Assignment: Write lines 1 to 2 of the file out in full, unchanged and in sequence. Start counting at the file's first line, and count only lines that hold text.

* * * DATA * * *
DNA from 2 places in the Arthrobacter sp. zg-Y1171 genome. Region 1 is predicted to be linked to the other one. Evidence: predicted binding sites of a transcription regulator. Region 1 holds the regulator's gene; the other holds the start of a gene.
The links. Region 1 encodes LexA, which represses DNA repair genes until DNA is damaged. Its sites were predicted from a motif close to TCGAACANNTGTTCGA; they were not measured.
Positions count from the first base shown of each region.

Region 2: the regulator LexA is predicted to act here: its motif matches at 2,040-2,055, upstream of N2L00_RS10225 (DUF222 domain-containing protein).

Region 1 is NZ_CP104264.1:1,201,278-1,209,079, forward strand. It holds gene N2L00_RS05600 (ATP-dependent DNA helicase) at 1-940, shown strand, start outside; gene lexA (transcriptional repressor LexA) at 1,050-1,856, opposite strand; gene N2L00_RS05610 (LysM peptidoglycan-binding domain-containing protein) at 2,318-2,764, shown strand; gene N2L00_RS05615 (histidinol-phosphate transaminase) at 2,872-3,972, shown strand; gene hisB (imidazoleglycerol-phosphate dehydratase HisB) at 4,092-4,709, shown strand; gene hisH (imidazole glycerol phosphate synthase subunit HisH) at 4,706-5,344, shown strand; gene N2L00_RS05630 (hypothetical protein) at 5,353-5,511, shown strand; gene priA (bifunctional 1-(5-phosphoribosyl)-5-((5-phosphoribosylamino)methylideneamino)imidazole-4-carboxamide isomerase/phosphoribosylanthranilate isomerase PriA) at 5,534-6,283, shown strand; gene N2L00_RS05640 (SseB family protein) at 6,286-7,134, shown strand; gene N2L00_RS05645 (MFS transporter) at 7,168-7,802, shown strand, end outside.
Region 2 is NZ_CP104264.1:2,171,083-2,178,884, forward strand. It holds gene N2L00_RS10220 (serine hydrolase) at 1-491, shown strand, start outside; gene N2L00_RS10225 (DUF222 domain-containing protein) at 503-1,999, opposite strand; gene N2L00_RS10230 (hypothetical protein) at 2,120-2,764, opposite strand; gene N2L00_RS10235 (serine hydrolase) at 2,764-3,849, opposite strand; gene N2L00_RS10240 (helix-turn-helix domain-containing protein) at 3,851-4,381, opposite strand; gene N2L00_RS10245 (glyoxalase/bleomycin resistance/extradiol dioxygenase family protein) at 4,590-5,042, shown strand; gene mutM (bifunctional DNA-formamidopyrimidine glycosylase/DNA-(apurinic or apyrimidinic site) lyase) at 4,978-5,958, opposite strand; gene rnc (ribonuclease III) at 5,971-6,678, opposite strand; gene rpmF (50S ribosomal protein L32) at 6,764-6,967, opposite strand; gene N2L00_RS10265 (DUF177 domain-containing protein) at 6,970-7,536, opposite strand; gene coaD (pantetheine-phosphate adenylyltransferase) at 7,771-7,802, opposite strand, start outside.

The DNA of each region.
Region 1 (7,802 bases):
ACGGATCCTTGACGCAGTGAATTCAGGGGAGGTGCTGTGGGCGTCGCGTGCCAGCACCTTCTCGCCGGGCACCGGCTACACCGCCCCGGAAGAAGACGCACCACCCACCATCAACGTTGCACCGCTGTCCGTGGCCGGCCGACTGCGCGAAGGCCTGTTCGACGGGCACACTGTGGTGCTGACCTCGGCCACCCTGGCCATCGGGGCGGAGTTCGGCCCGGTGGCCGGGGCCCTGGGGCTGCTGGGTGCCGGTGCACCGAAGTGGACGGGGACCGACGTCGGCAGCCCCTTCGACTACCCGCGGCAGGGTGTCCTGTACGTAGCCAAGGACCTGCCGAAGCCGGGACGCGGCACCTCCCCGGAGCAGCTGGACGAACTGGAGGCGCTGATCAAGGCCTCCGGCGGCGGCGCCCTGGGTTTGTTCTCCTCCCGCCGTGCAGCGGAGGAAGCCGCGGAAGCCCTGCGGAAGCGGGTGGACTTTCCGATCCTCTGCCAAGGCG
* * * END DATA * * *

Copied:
DNA from 2 places in the Arthrobacter sp. zg-Y1171 genome. Region 1 is predicted to be linked to the other one. Evidence: predicted binding sites of a transcription regulator. Region 1 holds the regulator's gene; the other holds the start of a gene.
The links. Region 1 encodes LexA, which represses DNA repair genes until DNA is damaged. Its sites were predicted from a motif close to TCGAACANNTGTTCGA; they were not measured.